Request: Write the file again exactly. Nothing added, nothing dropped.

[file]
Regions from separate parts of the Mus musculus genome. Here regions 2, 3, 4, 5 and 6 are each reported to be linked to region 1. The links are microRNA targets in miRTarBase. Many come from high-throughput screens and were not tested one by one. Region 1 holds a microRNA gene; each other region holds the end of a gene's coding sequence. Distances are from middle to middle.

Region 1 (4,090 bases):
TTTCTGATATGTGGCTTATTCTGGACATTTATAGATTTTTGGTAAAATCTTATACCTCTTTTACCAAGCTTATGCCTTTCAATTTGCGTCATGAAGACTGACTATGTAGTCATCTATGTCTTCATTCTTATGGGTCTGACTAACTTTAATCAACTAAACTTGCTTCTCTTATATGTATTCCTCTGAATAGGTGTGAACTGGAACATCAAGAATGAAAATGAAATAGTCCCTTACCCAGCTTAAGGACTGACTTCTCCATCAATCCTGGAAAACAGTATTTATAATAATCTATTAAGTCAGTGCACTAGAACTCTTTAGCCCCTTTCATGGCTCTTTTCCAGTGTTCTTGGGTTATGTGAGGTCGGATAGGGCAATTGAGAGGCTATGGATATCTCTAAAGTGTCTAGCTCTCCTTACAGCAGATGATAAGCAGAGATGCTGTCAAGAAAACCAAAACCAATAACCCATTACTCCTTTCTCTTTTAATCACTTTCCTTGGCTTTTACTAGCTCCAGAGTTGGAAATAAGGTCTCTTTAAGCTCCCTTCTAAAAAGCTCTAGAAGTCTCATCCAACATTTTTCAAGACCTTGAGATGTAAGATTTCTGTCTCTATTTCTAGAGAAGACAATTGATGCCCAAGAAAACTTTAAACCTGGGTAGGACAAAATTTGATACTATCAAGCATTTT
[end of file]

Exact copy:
Regions from separate parts of the Mus musculus genome. Here regions 2, 3, 4, 5 and 6 are each reported to be linked to region 1. The links are microRNA targets in miRTarBase. Many come from high-throughput screens and were not tested one by one. Region 1 holds a microRNA gene; each other region holds the end of a gene's coding sequence. Distances are from middle to middle.

Region 1 (4,090 bases):
TTTCTGATATGTGGCTTATTCTGGACATTTATAGATTTTTGGTAAAATCTTATACCTCTTTTACCAAGCTTATGCCTTTCAATTTGCGTCATGAAGACTGACTATGTAGTCATCTATGTCTTCATTCTTATGGGTCTGACTAACTTTAATCAACTAAACTTGCTTCTCTTATATGTATTCCTCTGAATAGGTGTGAACTGGAACATCAAGAATGAAAATGAAATAGTCCCTTACCCAGCTTAAGGACTGACTTCTCCATCAATCCTGGAAAACAGTATTTATAATAATCTATTAAGTCAGTGCACTAGAACTCTTTAGCCCCTTTCATGGCTCTTTTCCAGTGTTCTTGGGTTATGTGAGGTCGGATAGGGCAATTGAGAGGCTATGGATATCTCTAAAGTGTCTAGCTCTCCTTACAGCAGATGATAAGCAGAGATGCTGTCAAGAAAACCAAAACCAATAACCCATTACTCCTTTCTCTTTTAATCACTTTCCTTGGCTTTTACTAGCTCCAGAGTTGGAAATAAGGTCTCTTTAAGCTCCCTTCTAAAAAGCTCTAGAAGTCTCATCCAACATTTTTCAAGACCTTGAGATGTAAGATTTCTGTCTCTATTTCTAGAGAAGACAATTGATGCCCAAGAAAACTTTAAACCTGGGTAGGACAAAATTTGATACTATCAAGCATTTT